I won't get into offensive production just yet because things get murkier there but in terms of defence, Tierney has provided ample value for Ottawa. In his last three seasons Tierney has posted five-on-five relative corsi-against per 60 rates of -1.09, -2.64, and -3.56 (you want negative numbers when it comes to relative rates against). And this season for the first time in his career as a Senator, Tierney has a five-on-five corsi-for percentage relative on the positive side of the ledger at +1.29 (his five-on-five expected goals-for percentage relative sits at +4.23 this season).
With this one I kind of wonder if it has hurt Tierney's cause in Ottawa more than it has helped. DJ Smith seems to have a) his guys who can score and b)his guys who can scrap, and he doesn't seem to know what to do with anyone else (Hello, Victor Mete!). I personally find disciplined players more valuable but what do I know. By my count, for his career Tierney has drawn 53 more penalties than he has taken. His career high in penalties taken (10) came back in 2015-16 and PIM (26) in 2018-19. This season, for the first time in his career, Tierney has taken more penalties than he has drawn. Lady Byng shit.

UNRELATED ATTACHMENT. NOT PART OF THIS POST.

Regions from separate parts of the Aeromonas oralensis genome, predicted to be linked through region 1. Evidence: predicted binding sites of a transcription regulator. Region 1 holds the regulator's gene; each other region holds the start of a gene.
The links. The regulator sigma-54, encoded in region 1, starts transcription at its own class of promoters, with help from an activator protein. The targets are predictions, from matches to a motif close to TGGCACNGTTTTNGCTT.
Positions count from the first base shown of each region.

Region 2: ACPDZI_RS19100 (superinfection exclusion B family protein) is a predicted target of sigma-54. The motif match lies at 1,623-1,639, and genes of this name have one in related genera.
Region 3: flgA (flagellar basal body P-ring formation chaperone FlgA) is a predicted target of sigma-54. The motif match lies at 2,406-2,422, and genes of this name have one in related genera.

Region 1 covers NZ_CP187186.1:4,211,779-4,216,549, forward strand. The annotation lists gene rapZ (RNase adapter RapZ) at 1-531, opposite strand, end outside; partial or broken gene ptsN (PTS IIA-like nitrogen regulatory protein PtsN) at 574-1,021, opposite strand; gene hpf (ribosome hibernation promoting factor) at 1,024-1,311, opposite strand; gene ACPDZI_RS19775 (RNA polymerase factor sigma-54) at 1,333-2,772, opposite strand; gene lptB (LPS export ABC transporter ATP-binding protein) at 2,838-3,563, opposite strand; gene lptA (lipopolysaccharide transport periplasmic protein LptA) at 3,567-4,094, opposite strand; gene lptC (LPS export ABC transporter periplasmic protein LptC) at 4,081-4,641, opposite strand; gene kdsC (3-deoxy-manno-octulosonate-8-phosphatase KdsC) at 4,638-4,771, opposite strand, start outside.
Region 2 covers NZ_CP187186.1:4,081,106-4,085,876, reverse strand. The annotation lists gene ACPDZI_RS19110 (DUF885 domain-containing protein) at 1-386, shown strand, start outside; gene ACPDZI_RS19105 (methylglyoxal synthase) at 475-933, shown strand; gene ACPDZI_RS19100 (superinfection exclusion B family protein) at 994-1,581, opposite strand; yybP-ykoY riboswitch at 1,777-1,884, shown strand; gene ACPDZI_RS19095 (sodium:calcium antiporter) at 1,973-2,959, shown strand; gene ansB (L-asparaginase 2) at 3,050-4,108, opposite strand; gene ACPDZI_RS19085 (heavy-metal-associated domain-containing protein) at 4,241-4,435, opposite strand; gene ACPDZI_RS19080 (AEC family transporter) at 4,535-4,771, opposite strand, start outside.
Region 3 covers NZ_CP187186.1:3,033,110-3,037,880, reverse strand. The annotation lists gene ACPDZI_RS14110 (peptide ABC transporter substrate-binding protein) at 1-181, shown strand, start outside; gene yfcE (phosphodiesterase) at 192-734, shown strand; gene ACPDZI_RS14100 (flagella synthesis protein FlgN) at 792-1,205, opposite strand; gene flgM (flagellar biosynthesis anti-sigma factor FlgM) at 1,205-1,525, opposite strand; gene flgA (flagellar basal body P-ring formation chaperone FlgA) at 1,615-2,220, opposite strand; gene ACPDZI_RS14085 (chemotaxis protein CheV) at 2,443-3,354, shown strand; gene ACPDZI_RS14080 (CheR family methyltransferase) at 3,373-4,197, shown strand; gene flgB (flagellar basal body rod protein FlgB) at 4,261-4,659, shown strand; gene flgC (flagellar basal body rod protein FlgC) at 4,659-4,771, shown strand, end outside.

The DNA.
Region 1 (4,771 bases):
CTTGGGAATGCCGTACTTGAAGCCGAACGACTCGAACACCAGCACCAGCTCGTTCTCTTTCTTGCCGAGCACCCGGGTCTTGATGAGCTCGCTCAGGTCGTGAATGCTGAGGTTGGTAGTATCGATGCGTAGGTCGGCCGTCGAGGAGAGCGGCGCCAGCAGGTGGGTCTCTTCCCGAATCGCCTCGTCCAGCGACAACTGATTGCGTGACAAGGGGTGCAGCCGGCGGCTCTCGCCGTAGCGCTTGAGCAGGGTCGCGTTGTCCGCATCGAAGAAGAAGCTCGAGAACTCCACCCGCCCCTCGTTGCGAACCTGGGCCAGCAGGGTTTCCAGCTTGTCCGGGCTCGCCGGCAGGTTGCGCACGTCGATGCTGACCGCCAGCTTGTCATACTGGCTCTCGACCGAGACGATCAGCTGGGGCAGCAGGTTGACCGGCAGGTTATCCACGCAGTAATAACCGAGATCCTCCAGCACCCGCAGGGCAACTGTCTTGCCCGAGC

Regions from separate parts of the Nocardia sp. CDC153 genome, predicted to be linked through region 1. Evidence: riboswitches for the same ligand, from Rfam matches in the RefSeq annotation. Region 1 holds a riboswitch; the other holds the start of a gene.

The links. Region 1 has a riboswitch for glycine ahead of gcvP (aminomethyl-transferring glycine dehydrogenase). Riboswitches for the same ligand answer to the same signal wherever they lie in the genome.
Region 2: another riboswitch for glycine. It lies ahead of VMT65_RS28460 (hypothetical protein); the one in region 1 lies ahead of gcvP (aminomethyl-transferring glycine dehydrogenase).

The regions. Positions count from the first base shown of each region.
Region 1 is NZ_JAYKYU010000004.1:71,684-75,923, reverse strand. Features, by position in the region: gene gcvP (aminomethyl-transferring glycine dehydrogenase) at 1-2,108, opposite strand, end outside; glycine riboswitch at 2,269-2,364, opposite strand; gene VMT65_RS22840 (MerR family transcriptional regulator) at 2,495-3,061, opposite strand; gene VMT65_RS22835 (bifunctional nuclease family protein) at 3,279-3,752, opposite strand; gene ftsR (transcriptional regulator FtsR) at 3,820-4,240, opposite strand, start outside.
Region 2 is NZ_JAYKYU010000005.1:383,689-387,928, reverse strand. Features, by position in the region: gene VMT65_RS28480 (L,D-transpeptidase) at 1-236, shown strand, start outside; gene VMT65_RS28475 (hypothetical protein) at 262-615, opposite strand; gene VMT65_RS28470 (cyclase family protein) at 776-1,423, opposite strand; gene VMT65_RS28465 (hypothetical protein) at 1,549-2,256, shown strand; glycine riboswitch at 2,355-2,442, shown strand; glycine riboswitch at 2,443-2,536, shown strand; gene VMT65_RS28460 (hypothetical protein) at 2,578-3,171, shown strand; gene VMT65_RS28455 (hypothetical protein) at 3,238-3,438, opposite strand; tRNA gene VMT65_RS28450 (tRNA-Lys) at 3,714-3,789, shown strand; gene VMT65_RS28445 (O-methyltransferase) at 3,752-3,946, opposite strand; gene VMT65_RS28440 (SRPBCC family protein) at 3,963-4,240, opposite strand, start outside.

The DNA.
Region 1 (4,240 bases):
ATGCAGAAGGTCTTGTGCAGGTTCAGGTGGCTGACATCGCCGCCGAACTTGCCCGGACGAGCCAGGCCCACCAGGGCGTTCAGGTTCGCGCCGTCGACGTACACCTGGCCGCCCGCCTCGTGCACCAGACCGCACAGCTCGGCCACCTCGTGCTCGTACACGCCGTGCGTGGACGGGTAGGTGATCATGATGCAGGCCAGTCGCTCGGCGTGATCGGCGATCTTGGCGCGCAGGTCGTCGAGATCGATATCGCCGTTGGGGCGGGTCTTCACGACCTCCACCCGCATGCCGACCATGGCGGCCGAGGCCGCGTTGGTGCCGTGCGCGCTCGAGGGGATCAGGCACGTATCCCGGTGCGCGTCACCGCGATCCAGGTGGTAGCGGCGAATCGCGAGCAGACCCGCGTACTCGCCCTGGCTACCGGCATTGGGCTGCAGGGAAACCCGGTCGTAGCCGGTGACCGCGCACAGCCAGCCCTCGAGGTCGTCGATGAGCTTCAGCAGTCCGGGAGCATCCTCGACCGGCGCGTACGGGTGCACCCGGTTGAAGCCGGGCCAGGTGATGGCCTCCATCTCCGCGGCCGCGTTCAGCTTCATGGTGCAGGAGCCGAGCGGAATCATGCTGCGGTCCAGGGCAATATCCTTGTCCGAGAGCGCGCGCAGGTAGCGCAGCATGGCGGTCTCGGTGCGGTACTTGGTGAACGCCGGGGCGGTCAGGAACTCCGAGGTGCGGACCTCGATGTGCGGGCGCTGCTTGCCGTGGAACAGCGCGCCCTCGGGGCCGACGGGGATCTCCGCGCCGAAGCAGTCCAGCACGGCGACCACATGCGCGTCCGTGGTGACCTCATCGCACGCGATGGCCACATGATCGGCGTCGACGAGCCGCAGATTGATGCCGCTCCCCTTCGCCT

While he doesn’t bring a lot of value on the powerplay, Tierney has demonstrated for a long time that he can effectively kill penalties. In every season except 2020-21, Ottawa’s penalty kill has surrender less with Tierney on the ice. Going year by year, Tierney’s corsi-against per 60 relative on the penalty kill goes -3.34, -13.54, and -6.10 (expected goals against also better than peers at -0.73, -1.09, and -0.03). For those into old school numbers, Tierney won more than 50% of his faceoffs in his first three seasons in Ottawa. Speaking of faceoffs, in all four of his seasons in Ottawa, Tierney has taken more than half of his draws in the defensive zone (in his last three seasons he has also started more than half of his shifts in the defensive zone).